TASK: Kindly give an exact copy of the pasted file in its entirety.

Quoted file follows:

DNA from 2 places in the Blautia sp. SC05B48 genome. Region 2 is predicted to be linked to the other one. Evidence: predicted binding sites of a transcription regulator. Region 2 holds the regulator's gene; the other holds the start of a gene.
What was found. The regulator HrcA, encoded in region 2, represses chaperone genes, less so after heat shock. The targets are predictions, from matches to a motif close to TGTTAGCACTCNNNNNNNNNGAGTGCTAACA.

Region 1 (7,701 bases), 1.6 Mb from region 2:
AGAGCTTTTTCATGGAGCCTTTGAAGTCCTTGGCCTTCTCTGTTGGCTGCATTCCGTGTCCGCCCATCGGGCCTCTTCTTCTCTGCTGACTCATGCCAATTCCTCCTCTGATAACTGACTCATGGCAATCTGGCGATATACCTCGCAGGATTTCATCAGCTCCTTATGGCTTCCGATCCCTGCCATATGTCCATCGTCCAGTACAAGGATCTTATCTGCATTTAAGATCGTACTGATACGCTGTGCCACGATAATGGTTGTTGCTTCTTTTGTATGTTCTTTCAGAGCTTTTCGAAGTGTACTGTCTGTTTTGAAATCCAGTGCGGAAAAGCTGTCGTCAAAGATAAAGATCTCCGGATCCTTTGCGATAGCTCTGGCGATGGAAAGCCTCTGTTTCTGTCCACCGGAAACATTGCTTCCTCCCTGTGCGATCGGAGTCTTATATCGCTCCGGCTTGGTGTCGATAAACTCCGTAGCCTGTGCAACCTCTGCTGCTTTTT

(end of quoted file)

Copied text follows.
DNA from 2 places in the Blautia sp. SC05B48 genome. Region 2 is predicted to be linked to the other one. Evidence: predicted binding sites of a transcription regulator. Region 2 holds the regulator's gene; the other holds the start of a gene.
What was found. The regulator HrcA, encoded in region 2, represses chaperone genes, less so after heat shock. The targets are predictions, from matches to a motif close to TGTTAGCACTCNNNNNNNNNGAGTGCTAACA.

Region 1 (7,701 bases), 1.6 Mb from region 2:
AGAGCTTTTTCATGGAGCCTTTGAAGTCCTTGGCCTTCTCTGTTGGCTGCATTCCGTGTCCGCCCATCGGGCCTCTTCTTCTCTGCTGACTCATGCCAATTCCTCCTCTGATAACTGACTCATGGCAATCTGGCGATATACCTCGCAGGATTTCATCAGCTCCTTATGGCTTCCGATCCCTGCCATATGTCCATCGTCCAGTACAAGGATCTTATCTGCATTTAAGATCGTACTGATACGCTGTGCCACGATAATGGTTGTTGCTTCTTTTGTATGTTCTTTCAGAGCTTTTCGAAGTGTACTGTCTGTTTTGAAATCCAGTGCGGAAAAGCTGTCGTCAAAGATAAAGATCTCCGGATCCTTTGCGATAGCTCTGGCGATGGAAAGCCTCTGTTTCTGTCCACCGGAAACATTGCTTCCTCCCTGTGCGATCGGAGTCTTATATCGCTCCGGCTTGGTGTCGATAAACTCCGTAGCCTGTGCAACCTCTGCTGCTTTTT